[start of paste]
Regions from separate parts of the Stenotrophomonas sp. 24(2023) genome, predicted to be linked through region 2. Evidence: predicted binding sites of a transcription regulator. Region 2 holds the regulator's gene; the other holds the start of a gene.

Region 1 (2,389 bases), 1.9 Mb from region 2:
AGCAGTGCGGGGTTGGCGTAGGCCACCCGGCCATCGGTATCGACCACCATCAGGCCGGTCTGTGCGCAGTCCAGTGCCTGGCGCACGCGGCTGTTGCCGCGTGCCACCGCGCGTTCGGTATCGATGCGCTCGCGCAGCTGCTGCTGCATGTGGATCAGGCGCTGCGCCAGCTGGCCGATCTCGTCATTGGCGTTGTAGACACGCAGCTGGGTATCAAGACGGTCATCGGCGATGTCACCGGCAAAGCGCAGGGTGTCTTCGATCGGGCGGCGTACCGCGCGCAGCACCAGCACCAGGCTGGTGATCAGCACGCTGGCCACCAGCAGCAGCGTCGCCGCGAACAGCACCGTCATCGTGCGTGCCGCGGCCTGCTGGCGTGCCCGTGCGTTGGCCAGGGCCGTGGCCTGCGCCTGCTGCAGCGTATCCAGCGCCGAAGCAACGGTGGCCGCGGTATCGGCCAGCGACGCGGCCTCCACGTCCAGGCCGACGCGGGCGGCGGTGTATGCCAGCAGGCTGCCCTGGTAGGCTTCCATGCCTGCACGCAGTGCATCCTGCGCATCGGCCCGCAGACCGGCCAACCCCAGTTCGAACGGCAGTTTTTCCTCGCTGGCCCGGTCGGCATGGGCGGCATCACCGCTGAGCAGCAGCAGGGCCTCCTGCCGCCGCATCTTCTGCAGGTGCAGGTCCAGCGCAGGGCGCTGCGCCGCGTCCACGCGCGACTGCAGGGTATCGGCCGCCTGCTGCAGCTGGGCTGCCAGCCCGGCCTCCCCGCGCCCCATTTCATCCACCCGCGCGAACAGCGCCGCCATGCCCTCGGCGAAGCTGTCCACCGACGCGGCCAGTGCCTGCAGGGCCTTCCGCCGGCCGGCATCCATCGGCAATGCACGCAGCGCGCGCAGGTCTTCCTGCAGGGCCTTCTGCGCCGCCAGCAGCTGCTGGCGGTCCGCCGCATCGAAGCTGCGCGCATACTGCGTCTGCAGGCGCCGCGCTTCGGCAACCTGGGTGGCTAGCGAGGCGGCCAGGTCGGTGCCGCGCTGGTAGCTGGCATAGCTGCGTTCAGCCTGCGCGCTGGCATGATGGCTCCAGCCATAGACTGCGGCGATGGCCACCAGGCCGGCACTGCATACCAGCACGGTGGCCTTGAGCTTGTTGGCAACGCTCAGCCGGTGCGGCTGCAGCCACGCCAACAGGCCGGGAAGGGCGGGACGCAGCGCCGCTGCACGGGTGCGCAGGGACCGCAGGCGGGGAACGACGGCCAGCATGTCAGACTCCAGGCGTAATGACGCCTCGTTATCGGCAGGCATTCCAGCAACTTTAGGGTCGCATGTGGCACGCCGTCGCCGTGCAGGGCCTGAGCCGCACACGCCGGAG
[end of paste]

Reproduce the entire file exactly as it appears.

Regions from separate parts of the Stenotrophomonas sp. 24(2023) genome, predicted to be linked through region 2. Evidence: predicted binding sites of a transcription regulator. Region 2 holds the regulator's gene; the other holds the start of a gene.

Region 1 (2,389 bases), 1.9 Mb from region 2:
AGCAGTGCGGGGTTGGCGTAGGCCACCCGGCCATCGGTATCGACCACCATCAGGCCGGTCTGTGCGCAGTCCAGTGCCTGGCGCACGCGGCTGTTGCCGCGTGCCACCGCGCGTTCGGTATCGATGCGCTCGCGCAGCTGCTGCTGCATGTGGATCAGGCGCTGCGCCAGCTGGCCGATCTCGTCATTGGCGTTGTAGACACGCAGCTGGGTATCAAGACGGTCATCGGCGATGTCACCGGCAAAGCGCAGGGTGTCTTCGATCGGGCGGCGTACCGCGCGCAGCACCAGCACCAGGCTGGTGATCAGCACGCTGGCCACCAGCAGCAGCGTCGCCGCGAACAGCACCGTCATCGTGCGTGCCGCGGCCTGCTGGCGTGCCCGTGCGTTGGCCAGGGCCGTGGCCTGCGCCTGCTGCAGCGTATCCAGCGCCGAAGCAACGGTGGCCGCGGTATCGGCCAGCGACGCGGCCTCCACGTCCAGGCCGACGCGGGCGGCGGTGTATGCCAGCAGGCTGCCCTGGTAGGCTTCCATGCCTGCACGCAGTGCATCCTGCGCATCGGCCCGCAGACCGGCCAACCCCAGTTCGAACGGCAGTTTTTCCTCGCTGGCCCGGTCGGCATGGGCGGCATCACCGCTGAGCAGCAGCAGGGCCTCCTGCCGCCGCATCTTCTGCAGGTGCAGGTCCAGCGCAGGGCGCTGCGCCGCGTCCACGCGCGACTGCAGGGTATCGGCCGCCTGCTGCAGCTGGGCTGCCAGCCCGGCCTCCCCGCGCCCCATTTCATCCACCCGCGCGAACAGCGCCGCCATGCCCTCGGCGAAGCTGTCCACCGACGCGGCCAGTGCCTGCAGGGCCTTCCGCCGGCCGGCATCCATCGGCAATGCACGCAGCGCGCGCAGGTCTTCCTGCAGGGCCTTCTGCGCCGCCAGCAGCTGCTGGCGGTCCGCCGCATCGAAGCTGCGCGCATACTGCGTCTGCAGGCGCCGCGCTTCGGCAACCTGGGTGGCTAGCGAGGCGGCCAGGTCGGTGCCGCGCTGGTAGCTGGCATAGCTGCGTTCAGCCTGCGCGCTGGCATGATGGCTCCAGCCATAGACTGCGGCGATGGCCACCAGGCCGGCACTGCATACCAGCACGGTGGCCTTGAGCTTGTTGGCAACGCTCAGCCGGTGCGGCTGCAGCCACGCCAACAGGCCGGGAAGGGCGGGACGCAGCGCCGCTGCACGGGTGCGCAGGGACCGCAGGCGGGGAACGACGGCCAGCATGTCAGACTCCAGGCGTAATGACGCCTCGTTATCGGCAGGCATTCCAGCAACTTTAGGGTCGCATGTGGCACGCCGTCGCCGTGCAGGGCCTGAGCCGCACACGCCGGAG